Simon Nugent, University College Dublin
Historical film has been an ever-present feature of Hollywood cinema since the 19th century, with the role of music in this genre changing dramatically over the history of film. In the so-called “Golden-Age” of Hollywood cinema (roughly 1930-1960) many composers used the standard orchestral score to accompany historical epics and dramas. As the orchestra as we know it today did not emerge until the 17th and 18th centuries, its use in historical films often did not match the time-period and location of the film in question. Some composers felt that music in this genre needed to be “authentic” or historically informed by music of the past. While other elements of period films could be scrutinised and checked for their “authenticity” (such as dialogue, costume and set design), music could not. The lack of musical instruments, melodies and recordings from many periods of history apparently hindered the attempts of many composers to included “authentic” music. However, one of most important and famous composers of music for historical films, Miklós Rózsa, attempted to recreate melodies and instruments from the film’s time-period and combine these with the orchestral score. This can be heard in his scores for Quo Vadis (1951), Knights of the Round Table (1954) and most famously, Ben-Hur (1959).
Quo Vadis? – ‘Suite’
The practice of attempting to include “authentic” instruments and melodies in music for historical films has continued to the present day. While the orchestra remains the main template for historical films, composers have developed new ways to make their scores “authentic”. In his score to The Three Musketeers (1993), composer Michael Kamen used medieval and renaissance dance forms, such as rigadoons, bransles and courantes to match the setting of 17th-century France.
Youtube – The Three Musketeers, ‘Athos, Porthos and Aramis’ –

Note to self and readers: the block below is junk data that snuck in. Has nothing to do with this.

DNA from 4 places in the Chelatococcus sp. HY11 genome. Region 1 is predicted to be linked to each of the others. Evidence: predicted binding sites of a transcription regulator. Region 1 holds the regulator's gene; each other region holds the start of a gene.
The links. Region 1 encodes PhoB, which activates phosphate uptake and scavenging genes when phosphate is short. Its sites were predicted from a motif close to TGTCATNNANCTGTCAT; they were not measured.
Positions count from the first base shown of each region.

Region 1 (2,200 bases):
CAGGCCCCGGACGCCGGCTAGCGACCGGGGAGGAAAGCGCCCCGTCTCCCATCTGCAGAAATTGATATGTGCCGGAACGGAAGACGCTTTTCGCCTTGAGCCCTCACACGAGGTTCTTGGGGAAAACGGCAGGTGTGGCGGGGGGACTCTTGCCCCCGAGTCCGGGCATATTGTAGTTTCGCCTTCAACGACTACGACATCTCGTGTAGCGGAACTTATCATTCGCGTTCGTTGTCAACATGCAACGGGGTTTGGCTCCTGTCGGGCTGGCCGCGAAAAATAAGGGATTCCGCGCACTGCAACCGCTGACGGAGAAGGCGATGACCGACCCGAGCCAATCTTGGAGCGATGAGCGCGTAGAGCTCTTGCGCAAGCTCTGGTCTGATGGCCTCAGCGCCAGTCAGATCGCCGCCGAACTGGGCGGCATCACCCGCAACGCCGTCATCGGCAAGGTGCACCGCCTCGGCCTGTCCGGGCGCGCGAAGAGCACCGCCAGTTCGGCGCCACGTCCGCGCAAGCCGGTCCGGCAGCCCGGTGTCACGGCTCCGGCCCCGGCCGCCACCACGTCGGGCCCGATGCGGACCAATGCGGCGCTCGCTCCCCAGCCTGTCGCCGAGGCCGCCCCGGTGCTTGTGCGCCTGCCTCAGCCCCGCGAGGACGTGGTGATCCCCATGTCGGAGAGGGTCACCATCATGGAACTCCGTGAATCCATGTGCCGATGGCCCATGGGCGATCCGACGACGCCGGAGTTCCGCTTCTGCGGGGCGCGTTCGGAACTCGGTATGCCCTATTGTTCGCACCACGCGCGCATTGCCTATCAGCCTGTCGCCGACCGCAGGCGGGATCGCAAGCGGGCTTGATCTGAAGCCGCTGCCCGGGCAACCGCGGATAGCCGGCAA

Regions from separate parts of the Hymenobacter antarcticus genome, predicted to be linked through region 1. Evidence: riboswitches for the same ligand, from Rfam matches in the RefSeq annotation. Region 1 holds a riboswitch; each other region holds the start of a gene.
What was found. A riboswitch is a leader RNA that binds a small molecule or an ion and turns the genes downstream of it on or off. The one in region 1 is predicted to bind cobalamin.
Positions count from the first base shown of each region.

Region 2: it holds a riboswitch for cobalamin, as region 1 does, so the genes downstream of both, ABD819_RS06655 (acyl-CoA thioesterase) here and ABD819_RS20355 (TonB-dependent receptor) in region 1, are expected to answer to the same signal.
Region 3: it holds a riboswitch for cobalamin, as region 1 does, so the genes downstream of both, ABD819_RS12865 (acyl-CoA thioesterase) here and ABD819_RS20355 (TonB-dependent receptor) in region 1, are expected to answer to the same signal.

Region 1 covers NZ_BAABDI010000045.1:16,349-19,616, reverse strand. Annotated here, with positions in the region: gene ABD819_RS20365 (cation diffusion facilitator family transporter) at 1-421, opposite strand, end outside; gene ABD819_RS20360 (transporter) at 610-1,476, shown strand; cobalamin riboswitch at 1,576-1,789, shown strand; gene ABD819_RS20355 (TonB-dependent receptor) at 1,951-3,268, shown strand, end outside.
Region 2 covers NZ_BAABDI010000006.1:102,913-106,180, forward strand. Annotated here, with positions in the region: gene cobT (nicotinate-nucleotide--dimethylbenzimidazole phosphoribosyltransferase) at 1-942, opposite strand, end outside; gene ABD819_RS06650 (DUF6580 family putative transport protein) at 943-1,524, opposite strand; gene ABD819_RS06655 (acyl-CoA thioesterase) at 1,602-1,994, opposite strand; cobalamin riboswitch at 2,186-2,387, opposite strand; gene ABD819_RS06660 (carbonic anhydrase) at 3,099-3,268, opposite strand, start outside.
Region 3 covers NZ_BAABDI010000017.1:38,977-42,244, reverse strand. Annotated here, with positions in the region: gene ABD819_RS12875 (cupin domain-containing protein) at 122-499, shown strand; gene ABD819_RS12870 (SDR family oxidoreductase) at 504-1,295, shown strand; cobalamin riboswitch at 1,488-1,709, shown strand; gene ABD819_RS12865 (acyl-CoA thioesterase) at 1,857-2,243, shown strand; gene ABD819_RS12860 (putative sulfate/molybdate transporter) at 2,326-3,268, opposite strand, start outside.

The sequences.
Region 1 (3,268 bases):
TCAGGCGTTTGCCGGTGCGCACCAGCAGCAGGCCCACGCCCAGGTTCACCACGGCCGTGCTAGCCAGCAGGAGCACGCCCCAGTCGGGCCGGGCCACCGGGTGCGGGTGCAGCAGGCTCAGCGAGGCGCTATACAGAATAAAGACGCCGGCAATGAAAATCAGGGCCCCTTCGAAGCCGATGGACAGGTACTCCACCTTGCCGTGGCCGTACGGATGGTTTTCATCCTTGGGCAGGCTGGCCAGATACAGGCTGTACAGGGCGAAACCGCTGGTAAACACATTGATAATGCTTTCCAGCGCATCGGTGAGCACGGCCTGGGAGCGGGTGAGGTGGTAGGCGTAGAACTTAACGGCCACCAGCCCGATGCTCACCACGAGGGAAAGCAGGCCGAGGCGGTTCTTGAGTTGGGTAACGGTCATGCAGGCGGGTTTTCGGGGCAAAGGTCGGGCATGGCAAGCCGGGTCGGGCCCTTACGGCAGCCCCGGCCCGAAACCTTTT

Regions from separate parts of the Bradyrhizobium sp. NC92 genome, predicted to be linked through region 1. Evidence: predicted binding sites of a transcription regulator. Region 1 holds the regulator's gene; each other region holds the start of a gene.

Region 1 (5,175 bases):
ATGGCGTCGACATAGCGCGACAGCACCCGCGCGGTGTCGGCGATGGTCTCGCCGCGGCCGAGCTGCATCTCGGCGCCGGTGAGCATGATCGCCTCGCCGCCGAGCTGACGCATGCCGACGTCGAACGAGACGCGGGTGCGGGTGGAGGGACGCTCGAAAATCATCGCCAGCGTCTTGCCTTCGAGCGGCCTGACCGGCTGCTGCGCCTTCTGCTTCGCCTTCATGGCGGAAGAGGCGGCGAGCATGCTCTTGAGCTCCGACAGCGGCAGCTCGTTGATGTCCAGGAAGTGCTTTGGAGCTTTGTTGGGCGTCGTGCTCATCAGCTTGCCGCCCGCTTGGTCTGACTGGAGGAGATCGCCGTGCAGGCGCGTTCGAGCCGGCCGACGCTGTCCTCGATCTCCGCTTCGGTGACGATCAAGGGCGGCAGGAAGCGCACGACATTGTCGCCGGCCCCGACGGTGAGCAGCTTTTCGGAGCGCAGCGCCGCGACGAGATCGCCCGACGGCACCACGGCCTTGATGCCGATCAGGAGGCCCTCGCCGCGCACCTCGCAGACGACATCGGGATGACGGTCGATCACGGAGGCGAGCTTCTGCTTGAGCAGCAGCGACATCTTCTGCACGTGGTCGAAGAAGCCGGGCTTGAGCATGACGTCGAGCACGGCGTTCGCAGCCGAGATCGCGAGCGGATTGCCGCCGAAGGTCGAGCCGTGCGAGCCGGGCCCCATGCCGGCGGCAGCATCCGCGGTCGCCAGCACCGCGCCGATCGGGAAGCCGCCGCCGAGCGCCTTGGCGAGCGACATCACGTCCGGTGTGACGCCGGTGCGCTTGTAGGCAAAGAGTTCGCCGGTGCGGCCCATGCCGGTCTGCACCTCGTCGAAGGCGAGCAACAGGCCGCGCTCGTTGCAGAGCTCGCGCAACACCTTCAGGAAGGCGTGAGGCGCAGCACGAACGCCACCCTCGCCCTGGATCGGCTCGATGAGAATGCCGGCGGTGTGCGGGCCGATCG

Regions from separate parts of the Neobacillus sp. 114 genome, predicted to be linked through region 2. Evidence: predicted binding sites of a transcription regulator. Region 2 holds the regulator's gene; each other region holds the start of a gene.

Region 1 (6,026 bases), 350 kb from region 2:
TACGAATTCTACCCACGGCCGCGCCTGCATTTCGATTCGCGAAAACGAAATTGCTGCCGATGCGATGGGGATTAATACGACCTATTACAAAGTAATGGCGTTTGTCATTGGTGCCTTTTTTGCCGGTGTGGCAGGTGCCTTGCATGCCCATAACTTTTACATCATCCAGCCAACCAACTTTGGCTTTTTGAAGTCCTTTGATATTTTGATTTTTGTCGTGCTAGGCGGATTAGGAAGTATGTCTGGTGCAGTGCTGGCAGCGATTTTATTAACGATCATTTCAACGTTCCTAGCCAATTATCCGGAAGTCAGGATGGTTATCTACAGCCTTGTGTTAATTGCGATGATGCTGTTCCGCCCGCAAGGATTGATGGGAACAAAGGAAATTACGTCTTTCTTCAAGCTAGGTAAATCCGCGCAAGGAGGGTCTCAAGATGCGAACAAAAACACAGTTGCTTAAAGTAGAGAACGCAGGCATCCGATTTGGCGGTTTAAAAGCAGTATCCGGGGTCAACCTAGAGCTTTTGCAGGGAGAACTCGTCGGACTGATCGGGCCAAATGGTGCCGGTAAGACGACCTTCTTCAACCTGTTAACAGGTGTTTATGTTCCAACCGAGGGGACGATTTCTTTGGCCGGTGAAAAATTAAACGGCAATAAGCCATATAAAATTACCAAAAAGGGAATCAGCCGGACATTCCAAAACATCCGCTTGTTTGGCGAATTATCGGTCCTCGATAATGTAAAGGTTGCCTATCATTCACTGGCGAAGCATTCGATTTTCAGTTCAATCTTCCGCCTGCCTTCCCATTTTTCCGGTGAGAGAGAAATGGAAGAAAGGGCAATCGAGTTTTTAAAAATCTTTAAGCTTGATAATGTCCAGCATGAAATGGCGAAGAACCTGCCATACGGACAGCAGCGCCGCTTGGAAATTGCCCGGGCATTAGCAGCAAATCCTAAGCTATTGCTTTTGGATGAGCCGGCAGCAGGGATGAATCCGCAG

Although some composers have tried to make their scores “authentic”, many composers still choose not to. For example, in his score to Oliver Stone’s historical epic Alexander (2004), Vangelis used modern music techniques (such as minimalism) and modern instruments (including electronic synthesisers) despite the film being set some time around 300BC.
Alexander, ‘Roxane’s Veil’ –
Other examples where films scores do not appear to be overly “authentic” or historically informed include A Knight’s Tale (2001). In this case, the composer, Carter Burwell, makes use of 1970s rock music (such as Queen, AC/DC and Thin Lizzy) as the sound of 1370s France. Although heavily criticised for its deliberate use of “incorrect” music, the director Brian Helgeland was quick to defend the musical choices in his film, stating that ‘an orchestral score would be equally anachronistic, since orchestras hadn’t been invented in the 1400s’.
A Knight’s Tale, ‘Dancing Scene’ –
While music in the historical film has changed since the days of Rózsa, composers continue their attempts to include “authentic” or historically informed music in their scores. Despite the emergence of new compositional techniques, many scores for historical films continue to rely on the orchestra. As a result, no matter how hard a composer may try to (re)construct and (re)create the music of a particular historical time-period, the very foundation of that “authentic” score, the orchestra, is unauthentic.
 Brian Helgeland, quoted in Roger Ebert, ‘Review: A Knight’s Tale’, Robert Ebert, Last modified 11 May 2001, http://www.robertebert.com/reviews/a-knights-tale-2001 (Accessed 5 April 2015).